Finally, on April 17, 1966, the fire company held a dedication of the new firehouse. The Master of Ceremonies was Leroy Tamkin with Russell Rinker doing the ribbon cutting (a picture of this ceremony currently displayed in fire hall). At this time the company had 49 members.
The first Fort Valley Volunteer Fire Company Ladies’ Auxiliary was being formed in June of 1966.
On July 5, 1966, a tract of land measuring 100’ x 350’, located at the rear of the fire company lot and the rear of Elmo Mantz’s land, was donated by Edgar Shipe and members of his family. This tract of land currently houses our pavilion and barbecue pit. Several more tracts were added over the years to the first three: the front lot between the emergency entrance and Stanley Millers was purchased from Robert Benton; the tract purchased from Elmo Mantz currently houses the Woodstock Rescue Squad substation; the lot on the hill next to Steve Snyder was purchased from Fleta Shipe Ritenour; and the lot with the brick house which is currently used as a residential rental. These seven contiguous tracts make up the real estate holdings of the fire company.
By 1972, with public fundraising dinners getting larger and more bays needed for emergency equipment, the company had outgrown the original 40’ x 60’ building. In 1973 a 50’ x 60’ two-story masonry addition was added, providing a large upper meeting room and four emergency bays level with Fort Valley Road, creating better emergency access. Along with this expansion the small rear kitchen was expanded into the south half of the original 1964 building and soon after a rear wrap around porch housing a commercial walk-in cooler/freezer was added.
Throughout the years of the department many auctions, carnivals, parades, shooting matches and other fundraising events took place. In 1970 the fire company entered its first Apple Blossom Parade in Winchester, with Robin Neal being the first Honorary Fire Chief. By then, the company had three fire trucks: Unit 14, Unit 14-A (tanker), and Truck No. 3. In 1970 the company purchased its first emergency generator, which has recently been updated by a donated generator from Falls Church.
The company began with a total of 71 members, and today the department has a total of one junior member and 67 regular members, with one regular member, Chester Ridgley, Jr. currently serving in the armed forces.
Several years ago we became certified to run as a first responder unit, and with the help of Ann Heap (a Fort Valley resident and EMT-B instructor) and Linda Walters (a Fort Valley resident and CPR instructor) we currently have 5 first responders and 11 EMT-Bs.
The department currently has four units of emergency apparatus: Tanker 14, Pumper 14, Mini 14, and Mobile 14. The new mobile was part of the RSAF and we are grateful for their help in purchasing this much-needed unit. Because Fort Valley does not have fire hydrants, water must be pumped from creeks or ponds (where we currently have two dry hydrants set up), so it is crucial that we have the help of our neighboring companies to assist in the event of a large house or forest fire.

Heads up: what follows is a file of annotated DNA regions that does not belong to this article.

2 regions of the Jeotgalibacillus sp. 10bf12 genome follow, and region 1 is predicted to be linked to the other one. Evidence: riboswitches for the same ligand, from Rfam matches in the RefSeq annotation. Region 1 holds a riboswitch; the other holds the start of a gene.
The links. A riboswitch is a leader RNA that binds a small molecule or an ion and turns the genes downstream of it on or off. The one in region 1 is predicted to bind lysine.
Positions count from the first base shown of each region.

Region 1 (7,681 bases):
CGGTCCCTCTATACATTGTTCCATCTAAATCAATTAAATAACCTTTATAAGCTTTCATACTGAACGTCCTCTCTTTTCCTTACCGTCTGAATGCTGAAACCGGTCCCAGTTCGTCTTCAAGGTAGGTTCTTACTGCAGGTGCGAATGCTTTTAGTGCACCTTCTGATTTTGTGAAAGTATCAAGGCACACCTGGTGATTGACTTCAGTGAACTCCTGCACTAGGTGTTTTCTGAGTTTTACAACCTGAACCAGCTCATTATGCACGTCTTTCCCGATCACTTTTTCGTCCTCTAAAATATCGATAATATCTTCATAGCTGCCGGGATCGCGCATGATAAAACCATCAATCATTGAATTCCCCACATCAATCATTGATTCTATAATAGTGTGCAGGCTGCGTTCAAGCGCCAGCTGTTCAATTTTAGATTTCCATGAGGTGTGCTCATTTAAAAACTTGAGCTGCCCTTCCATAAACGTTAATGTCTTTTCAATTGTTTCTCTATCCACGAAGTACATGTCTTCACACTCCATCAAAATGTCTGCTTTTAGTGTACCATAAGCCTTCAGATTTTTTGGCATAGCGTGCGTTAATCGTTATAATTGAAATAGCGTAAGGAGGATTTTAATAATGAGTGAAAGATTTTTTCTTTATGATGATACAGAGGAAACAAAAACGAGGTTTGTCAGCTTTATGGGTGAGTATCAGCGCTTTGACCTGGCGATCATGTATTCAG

Many years ago, the department offered the use of the building adjacent to the fire hall to the Woodstock Rescue Squad. The building was named the Fort Valley Substation and currently houses Ambulance 5-7 and our new Mobile 14. With the proceeds of raffles held in 2003 and 2004, the department was able to purchase two Honda Rancher 4WD 4-wheelers for search and rescue efforts. A trailer specially made for the 4-wheelers was purchased to help with these efforts. These raffles have coincided with our ham and oyster suppers. These suppers have been going on for many years, with many volunteers helping out and people coming from far and near to enjoy a wonderful meal. The volunteers are not only Fort Valley residents; they also come from all over to help out, among them the Sheriff of Shenandoah County and other elected officials. Many help by baking homemade goodies for desserts, helping peel potatoes, prepare oysters, serve food, and many other jobs that need to be done the entire week leading up to and including the day of the supper. These suppers are generally held on the third Saturdays of March, April, October, and November.
In 2006 the Fort Valley 4-H Fire and Rescue was established. Wendy Bulatko & several other leaders run this. It has had various number of members throughout the years.
The department today, along with the large meeting room available to the public for a multitude of functions (such as Fort Valley precinct elections), successfully operates due to a close and caring Fort Valley community.
As of March 2014 the Fort Valley Volunteer Fire Department is still run by all volunteers. It had 86 members. Out of those 86, eight are probationary members, 3 are junior members, and 23 are life members. We also currently have 19 certified firefighters, 17 EMT-B’s, 5 EMT-E’s and 2 EMT-I’s.